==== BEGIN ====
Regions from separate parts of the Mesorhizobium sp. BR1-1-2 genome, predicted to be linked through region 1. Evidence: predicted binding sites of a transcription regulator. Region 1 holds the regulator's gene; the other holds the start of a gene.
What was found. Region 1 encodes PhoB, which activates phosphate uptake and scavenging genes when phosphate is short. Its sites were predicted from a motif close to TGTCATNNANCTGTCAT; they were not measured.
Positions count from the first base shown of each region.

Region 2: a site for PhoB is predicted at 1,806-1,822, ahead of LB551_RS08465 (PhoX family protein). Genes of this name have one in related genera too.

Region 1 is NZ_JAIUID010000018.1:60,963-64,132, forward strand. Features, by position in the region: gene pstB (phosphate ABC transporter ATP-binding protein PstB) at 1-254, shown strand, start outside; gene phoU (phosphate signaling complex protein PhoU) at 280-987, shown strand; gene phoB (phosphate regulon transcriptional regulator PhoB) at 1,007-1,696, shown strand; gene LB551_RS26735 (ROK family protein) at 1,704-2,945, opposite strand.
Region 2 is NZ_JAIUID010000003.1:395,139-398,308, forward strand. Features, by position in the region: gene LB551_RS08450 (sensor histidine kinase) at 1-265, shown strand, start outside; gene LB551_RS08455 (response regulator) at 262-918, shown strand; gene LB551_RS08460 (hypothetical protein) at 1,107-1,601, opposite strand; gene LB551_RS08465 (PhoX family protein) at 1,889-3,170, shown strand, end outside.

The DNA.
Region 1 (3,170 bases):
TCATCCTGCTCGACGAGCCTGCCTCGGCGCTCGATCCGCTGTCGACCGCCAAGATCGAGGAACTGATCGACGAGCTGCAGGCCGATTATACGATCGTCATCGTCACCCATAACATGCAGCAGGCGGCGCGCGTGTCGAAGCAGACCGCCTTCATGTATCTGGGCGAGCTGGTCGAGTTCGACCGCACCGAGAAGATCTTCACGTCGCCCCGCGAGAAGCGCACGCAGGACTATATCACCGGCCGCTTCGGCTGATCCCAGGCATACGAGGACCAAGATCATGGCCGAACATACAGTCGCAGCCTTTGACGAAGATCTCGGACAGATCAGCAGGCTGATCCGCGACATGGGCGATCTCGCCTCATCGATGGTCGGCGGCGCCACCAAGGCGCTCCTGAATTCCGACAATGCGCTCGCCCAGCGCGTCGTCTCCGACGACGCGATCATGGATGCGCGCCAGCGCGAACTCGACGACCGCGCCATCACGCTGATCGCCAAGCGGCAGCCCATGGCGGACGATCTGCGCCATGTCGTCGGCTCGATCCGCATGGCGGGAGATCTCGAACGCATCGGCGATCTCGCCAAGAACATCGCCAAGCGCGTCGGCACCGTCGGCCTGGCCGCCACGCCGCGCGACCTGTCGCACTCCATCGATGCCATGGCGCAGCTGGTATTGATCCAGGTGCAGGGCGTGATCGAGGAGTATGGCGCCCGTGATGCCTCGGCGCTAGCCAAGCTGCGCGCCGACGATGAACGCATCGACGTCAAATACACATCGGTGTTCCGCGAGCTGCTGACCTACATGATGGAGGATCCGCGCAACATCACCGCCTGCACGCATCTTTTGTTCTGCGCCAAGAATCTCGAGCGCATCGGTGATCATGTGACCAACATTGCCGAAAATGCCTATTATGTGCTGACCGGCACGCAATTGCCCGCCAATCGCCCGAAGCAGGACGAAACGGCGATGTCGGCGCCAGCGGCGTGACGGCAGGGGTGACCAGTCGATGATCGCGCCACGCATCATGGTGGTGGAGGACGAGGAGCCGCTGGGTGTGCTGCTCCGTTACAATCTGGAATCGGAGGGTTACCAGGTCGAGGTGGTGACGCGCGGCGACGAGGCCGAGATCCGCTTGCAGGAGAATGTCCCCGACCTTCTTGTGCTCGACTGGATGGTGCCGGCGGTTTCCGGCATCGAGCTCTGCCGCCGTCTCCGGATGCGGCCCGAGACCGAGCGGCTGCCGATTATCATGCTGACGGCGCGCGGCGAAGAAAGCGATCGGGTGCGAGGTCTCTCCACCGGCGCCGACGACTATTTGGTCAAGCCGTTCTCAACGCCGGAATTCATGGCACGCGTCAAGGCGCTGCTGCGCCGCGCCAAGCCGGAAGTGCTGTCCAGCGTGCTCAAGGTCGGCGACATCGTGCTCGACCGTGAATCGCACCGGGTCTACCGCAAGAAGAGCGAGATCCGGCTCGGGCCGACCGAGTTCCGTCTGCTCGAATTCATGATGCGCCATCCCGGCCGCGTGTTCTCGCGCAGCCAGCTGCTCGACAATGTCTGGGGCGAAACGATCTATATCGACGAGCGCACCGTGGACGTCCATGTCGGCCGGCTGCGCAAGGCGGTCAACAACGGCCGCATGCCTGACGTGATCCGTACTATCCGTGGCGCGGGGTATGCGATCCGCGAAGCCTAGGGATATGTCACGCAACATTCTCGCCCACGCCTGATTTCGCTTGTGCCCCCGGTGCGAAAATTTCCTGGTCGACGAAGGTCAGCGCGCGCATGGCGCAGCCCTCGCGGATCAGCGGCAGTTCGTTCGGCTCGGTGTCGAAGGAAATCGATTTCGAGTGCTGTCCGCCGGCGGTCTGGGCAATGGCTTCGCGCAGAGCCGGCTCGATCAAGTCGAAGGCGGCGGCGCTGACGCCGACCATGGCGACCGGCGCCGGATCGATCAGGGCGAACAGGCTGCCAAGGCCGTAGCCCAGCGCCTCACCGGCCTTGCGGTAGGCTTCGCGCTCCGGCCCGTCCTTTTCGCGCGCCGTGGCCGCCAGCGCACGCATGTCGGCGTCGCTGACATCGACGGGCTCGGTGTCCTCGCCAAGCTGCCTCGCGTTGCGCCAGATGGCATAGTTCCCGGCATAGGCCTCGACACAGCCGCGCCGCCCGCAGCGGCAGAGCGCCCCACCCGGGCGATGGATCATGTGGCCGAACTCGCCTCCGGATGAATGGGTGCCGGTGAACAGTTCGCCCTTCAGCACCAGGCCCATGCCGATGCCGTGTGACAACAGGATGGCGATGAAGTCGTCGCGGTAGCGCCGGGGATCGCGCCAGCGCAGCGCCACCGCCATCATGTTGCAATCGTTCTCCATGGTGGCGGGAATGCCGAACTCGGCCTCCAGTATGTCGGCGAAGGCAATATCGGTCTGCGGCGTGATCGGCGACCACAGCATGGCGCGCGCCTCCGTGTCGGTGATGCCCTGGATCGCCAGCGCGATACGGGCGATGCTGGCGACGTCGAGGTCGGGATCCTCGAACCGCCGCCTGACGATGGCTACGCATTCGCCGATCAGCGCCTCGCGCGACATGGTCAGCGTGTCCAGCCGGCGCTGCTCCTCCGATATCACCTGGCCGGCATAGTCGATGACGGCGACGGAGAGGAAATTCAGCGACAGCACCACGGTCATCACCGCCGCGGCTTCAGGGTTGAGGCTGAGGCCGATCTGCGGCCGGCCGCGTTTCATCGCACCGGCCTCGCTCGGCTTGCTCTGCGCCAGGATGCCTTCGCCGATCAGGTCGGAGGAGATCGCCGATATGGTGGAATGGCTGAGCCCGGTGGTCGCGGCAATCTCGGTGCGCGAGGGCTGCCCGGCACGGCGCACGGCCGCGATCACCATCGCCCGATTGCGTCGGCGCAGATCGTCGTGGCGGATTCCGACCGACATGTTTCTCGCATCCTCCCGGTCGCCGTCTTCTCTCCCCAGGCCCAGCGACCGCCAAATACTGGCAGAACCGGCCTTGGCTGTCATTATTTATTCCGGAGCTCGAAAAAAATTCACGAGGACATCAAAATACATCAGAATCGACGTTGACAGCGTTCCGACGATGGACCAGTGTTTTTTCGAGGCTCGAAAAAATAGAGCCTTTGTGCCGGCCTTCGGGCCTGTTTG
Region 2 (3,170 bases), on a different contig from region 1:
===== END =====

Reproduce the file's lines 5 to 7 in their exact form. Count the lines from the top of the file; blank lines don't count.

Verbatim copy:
Region 1 is NZ_JAIUID010000018.1:60,963-64,132, forward strand. Features, by position in the region: gene pstB (phosphate ABC transporter ATP-binding protein PstB) at 1-254, shown strand, start outside; gene phoU (phosphate signaling complex protein PhoU) at 280-987, shown strand; gene phoB (phosphate regulon transcriptional regulator PhoB) at 1,007-1,696, shown strand; gene LB551_RS26735 (ROK family protein) at 1,704-2,945, opposite strand.
Region 2 is NZ_JAIUID010000003.1:395,139-398,308, forward strand. Features, by position in the region: gene LB551_RS08450 (sensor histidine kinase) at 1-265, shown strand, start outside; gene LB551_RS08455 (response regulator) at 262-918, shown strand; gene LB551_RS08460 (hypothetical protein) at 1,107-1,601, opposite strand; gene LB551_RS08465 (PhoX family protein) at 1,889-3,170, shown strand, end outside.

The DNA.